Sunday, July 13, 2014
Charleston County's Environmental Management Department (CCEM) continues to expand commercial food-waste composting by partnering with local food generators. Restaurants and other local food generators can reduce disposal costs and their impact on the environment by composting food waste. Residents and farmers can close the recycling loop by purchasing premium Charleston County compost.
A waste composition study conducted by Charleston County showed that more than 37 percent of the county's commercial waste is organic, compostable material – such as food, non-recyclable paper and yard waste – which can be diverted from the landfill through a commercial waste composting program. Increased participation in the county's food-waste composting program supports Charleston County's 40-percent recycling goal set forth by Charleston County Council.
Participating restaurants and other generators keep food prep and plate waste separate from the garbage in their kitchen. This food waste, in addition to soiled paper, like napkins and paper towels, can be composted. Partnered food-waste haulers collect the food waste for a fee and deliver the material to Charleston County's Bees Ferry Compost Facility where it will be processed into compost available for sale within the community.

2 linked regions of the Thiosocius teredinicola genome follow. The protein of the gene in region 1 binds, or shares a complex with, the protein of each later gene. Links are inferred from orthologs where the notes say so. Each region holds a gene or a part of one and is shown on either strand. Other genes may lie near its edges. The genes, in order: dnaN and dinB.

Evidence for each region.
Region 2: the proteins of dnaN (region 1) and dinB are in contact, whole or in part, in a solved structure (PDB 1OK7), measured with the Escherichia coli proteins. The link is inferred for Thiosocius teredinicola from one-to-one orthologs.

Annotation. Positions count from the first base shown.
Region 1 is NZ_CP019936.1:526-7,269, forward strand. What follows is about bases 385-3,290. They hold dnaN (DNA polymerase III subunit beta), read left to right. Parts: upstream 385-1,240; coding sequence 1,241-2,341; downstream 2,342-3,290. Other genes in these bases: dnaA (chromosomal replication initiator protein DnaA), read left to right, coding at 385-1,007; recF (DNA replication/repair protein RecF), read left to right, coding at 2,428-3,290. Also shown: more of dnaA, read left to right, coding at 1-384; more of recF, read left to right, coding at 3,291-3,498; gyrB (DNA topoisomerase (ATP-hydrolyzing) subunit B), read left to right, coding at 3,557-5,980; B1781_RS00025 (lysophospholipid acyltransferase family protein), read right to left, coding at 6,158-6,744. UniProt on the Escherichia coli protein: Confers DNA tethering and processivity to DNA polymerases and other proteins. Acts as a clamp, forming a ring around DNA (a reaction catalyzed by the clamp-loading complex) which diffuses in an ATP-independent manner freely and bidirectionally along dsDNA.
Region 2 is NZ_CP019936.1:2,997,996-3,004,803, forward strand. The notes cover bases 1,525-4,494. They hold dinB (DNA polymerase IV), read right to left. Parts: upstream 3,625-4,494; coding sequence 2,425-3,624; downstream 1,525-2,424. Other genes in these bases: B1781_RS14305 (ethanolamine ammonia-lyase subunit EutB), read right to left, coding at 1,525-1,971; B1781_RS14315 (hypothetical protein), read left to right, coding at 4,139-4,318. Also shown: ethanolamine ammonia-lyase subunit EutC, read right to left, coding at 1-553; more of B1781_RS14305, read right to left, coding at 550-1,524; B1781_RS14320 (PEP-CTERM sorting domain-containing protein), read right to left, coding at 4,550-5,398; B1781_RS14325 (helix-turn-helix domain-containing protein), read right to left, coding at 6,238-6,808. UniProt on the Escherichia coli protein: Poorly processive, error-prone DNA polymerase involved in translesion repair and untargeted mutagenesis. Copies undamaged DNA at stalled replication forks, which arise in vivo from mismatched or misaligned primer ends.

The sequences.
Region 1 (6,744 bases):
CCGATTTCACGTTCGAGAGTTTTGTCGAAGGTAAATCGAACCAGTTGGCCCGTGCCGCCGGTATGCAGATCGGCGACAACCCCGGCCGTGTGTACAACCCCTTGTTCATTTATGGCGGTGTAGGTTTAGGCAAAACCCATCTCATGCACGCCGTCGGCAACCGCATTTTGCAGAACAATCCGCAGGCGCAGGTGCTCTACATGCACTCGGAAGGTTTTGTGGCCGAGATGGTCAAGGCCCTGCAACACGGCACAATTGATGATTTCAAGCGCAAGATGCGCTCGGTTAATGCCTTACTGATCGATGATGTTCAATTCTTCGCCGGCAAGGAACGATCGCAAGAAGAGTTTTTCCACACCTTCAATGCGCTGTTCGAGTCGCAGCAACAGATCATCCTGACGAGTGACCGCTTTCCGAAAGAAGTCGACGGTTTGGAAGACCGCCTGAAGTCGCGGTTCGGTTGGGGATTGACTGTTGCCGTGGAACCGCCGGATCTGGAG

Since the program began as a pilot in 2010, Charleston County's Bees Ferry Compost Facility has composted nearly 8,000 tons of food waste, successfully diverting this material from the landfill and saving valuable landfill space. Now entering its third year, the program has many diverse participants, including schools, colleges and universities, hospitals, local restaurants, grocery stores and other food-waste generators.
For more information and to learn how to get involved, contact Charleston County Environmental Management at 843-720-7111 or visit www.recycle.charlestoncounty.org.